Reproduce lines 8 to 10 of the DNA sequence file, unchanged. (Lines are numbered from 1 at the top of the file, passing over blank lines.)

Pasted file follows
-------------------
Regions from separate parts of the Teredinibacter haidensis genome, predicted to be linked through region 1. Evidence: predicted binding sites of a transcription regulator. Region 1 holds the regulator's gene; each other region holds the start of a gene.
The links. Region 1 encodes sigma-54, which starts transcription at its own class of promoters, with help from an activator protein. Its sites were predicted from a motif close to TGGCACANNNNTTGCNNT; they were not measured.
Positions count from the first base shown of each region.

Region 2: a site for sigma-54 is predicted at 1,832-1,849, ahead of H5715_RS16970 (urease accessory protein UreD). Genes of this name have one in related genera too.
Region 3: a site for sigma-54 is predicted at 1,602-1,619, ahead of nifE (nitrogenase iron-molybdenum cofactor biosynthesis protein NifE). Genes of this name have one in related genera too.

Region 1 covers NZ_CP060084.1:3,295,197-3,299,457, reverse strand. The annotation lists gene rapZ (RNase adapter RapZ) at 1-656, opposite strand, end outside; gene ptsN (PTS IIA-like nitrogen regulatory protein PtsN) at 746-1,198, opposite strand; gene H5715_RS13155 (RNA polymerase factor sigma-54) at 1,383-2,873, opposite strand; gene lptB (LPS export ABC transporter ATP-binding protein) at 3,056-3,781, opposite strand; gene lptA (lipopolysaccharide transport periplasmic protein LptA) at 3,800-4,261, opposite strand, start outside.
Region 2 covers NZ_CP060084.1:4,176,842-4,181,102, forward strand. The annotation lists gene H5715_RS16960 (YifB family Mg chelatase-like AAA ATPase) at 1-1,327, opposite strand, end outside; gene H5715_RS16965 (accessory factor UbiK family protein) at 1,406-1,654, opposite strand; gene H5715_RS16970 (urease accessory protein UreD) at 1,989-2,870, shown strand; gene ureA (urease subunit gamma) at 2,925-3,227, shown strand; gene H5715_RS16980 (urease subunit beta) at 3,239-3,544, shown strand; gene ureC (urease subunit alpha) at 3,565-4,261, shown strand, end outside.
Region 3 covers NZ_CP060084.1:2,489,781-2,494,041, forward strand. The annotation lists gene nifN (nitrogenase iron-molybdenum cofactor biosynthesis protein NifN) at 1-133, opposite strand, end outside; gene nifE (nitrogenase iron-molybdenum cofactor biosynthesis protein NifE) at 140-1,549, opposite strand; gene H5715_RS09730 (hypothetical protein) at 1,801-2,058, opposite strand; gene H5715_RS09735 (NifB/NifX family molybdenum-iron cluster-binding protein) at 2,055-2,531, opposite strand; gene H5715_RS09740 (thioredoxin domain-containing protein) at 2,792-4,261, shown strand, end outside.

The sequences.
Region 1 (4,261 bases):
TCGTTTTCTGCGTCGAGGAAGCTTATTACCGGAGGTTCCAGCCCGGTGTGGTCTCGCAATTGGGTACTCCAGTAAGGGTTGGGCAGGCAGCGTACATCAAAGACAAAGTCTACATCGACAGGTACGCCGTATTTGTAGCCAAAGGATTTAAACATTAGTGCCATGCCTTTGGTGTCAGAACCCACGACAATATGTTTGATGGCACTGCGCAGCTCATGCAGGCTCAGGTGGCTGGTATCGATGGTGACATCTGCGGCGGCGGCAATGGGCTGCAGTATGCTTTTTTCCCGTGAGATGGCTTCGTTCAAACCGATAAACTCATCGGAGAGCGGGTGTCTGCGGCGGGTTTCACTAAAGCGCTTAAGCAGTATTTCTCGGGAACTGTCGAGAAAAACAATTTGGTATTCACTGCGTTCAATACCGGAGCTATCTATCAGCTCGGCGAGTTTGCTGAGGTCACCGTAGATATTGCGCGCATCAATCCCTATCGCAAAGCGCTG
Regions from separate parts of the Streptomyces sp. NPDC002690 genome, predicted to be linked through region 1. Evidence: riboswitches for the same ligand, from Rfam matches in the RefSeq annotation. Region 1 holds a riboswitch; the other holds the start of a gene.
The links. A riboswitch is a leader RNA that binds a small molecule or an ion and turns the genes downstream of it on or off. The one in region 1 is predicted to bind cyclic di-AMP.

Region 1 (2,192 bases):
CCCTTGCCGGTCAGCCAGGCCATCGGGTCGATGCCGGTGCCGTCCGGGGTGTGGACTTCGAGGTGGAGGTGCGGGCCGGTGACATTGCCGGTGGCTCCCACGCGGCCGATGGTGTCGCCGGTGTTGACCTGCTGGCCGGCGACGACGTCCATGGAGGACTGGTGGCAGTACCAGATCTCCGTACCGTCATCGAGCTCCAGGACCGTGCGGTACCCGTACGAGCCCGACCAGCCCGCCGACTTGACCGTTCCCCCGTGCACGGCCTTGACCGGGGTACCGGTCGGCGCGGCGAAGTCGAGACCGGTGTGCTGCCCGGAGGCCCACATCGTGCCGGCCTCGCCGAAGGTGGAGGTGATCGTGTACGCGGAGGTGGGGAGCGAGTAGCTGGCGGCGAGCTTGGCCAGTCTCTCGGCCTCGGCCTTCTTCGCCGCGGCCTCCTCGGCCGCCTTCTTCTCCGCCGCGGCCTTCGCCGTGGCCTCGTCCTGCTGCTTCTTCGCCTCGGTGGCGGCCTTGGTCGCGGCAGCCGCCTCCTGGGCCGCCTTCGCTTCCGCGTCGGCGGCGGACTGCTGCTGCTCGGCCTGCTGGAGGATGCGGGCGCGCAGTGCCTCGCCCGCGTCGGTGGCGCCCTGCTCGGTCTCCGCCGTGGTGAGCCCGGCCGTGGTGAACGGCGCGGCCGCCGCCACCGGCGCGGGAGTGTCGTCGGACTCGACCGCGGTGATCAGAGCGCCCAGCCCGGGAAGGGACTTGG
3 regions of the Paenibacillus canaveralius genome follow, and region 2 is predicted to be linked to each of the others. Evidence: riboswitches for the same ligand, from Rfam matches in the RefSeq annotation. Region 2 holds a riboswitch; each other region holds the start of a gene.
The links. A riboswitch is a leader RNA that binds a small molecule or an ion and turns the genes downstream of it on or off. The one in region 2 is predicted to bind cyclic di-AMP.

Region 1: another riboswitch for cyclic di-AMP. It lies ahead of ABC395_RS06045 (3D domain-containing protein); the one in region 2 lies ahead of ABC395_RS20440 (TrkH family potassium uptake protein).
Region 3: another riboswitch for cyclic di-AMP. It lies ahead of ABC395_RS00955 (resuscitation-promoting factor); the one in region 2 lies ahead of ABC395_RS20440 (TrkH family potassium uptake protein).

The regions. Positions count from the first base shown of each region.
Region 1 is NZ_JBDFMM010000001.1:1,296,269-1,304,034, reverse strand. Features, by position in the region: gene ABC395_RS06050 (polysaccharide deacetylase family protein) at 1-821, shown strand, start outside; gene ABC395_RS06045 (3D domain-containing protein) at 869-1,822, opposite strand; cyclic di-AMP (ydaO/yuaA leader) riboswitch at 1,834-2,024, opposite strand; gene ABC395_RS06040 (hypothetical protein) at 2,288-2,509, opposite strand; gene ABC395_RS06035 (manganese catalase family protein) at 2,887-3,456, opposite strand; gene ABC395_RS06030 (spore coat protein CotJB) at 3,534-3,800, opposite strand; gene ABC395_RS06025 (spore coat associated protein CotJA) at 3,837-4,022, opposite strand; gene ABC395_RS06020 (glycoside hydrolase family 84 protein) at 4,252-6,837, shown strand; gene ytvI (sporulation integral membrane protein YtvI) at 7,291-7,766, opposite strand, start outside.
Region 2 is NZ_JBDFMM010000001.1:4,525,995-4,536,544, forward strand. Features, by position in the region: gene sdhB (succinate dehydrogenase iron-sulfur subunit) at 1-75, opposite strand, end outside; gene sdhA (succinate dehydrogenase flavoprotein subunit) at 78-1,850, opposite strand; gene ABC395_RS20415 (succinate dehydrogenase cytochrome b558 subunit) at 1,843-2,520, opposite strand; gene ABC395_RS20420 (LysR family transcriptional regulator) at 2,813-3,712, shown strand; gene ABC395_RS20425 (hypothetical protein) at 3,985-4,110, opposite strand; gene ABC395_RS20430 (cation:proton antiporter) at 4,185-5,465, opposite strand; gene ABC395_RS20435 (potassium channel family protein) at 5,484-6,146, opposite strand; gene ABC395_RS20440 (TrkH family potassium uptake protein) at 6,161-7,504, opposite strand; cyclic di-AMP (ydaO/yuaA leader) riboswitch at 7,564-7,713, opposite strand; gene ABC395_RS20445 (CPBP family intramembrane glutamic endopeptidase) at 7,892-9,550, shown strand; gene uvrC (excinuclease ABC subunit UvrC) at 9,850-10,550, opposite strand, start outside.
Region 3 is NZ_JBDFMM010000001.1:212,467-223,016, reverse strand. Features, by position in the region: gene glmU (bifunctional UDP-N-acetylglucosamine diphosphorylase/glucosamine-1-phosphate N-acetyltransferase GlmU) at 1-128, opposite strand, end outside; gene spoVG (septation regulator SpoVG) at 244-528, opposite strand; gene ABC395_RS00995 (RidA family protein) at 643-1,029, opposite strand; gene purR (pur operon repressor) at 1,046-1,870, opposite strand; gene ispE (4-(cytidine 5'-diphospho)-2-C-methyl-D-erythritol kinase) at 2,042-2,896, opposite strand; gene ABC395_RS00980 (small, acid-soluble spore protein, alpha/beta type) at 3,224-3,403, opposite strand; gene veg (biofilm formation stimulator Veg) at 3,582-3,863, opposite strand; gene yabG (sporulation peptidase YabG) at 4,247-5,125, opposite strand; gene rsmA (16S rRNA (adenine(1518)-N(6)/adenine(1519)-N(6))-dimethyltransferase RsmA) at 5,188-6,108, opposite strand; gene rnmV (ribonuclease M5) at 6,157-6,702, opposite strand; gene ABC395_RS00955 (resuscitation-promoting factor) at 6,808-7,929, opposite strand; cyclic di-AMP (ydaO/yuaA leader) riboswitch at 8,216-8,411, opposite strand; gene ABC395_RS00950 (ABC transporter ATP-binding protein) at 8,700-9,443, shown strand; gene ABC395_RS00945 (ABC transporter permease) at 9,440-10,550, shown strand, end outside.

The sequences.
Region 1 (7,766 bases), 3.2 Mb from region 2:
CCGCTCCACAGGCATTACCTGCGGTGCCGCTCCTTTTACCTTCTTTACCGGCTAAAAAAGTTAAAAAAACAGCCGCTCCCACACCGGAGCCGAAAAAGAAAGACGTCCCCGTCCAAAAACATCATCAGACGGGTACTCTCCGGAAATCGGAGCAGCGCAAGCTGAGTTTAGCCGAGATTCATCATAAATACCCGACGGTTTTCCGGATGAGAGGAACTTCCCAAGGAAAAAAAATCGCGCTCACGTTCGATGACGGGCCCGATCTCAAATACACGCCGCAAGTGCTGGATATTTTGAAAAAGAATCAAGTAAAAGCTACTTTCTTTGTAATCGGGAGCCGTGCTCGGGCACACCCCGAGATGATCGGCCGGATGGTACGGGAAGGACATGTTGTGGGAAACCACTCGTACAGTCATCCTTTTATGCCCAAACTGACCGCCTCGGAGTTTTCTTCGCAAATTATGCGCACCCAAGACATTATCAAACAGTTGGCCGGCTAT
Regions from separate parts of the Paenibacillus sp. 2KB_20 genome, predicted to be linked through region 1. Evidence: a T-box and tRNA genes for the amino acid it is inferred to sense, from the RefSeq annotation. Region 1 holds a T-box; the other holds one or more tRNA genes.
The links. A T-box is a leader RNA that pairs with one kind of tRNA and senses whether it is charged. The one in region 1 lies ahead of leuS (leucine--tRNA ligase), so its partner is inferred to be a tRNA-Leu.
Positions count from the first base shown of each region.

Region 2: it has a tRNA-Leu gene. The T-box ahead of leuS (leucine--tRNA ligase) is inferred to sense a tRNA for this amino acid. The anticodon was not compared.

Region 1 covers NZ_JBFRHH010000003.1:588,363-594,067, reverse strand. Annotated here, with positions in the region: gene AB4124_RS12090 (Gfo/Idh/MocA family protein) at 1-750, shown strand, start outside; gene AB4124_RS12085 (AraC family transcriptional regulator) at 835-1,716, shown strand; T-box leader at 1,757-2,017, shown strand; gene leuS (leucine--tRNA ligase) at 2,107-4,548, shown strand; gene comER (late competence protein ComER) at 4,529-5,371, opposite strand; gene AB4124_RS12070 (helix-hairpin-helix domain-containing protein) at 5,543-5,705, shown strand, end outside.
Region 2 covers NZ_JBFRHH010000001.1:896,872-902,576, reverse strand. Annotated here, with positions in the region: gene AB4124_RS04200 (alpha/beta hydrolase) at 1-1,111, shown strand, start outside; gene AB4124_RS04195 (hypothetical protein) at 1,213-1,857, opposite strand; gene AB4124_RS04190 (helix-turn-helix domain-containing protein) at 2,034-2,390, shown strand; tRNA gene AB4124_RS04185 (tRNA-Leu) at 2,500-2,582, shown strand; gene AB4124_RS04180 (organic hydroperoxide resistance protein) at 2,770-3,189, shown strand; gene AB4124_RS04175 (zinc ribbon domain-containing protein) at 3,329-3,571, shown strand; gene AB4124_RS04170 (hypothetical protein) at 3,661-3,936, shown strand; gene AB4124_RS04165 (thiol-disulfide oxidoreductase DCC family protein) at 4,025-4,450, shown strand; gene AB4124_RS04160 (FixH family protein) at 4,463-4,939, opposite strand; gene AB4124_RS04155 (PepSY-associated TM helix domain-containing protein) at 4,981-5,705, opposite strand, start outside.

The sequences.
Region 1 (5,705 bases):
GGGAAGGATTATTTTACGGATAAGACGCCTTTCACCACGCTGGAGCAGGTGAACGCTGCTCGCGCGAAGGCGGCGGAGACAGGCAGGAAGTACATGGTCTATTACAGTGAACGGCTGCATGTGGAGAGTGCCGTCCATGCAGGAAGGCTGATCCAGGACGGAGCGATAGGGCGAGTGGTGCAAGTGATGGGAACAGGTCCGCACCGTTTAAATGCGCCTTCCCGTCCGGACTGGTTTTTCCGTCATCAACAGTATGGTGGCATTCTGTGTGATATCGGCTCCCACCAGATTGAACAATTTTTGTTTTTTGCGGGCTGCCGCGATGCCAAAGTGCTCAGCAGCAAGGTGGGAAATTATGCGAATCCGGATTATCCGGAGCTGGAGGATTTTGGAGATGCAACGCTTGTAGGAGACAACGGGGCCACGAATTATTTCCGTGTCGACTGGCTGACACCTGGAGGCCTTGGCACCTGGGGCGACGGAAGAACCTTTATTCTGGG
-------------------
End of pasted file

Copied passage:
Region 3 covers NZ_CP060084.1:2,489,781-2,494,041, forward strand. The annotation lists gene nifN (nitrogenase iron-molybdenum cofactor biosynthesis protein NifN) at 1-133, opposite strand, end outside; gene nifE (nitrogenase iron-molybdenum cofactor biosynthesis protein NifE) at 140-1,549, opposite strand; gene H5715_RS09730 (hypothetical protein) at 1,801-2,058, opposite strand; gene H5715_RS09735 (NifB/NifX family molybdenum-iron cluster-binding protein) at 2,055-2,531, opposite strand; gene H5715_RS09740 (thioredoxin domain-containing protein) at 2,792-4,261, shown strand, end outside.

The sequences.
Region 1 (4,261 bases):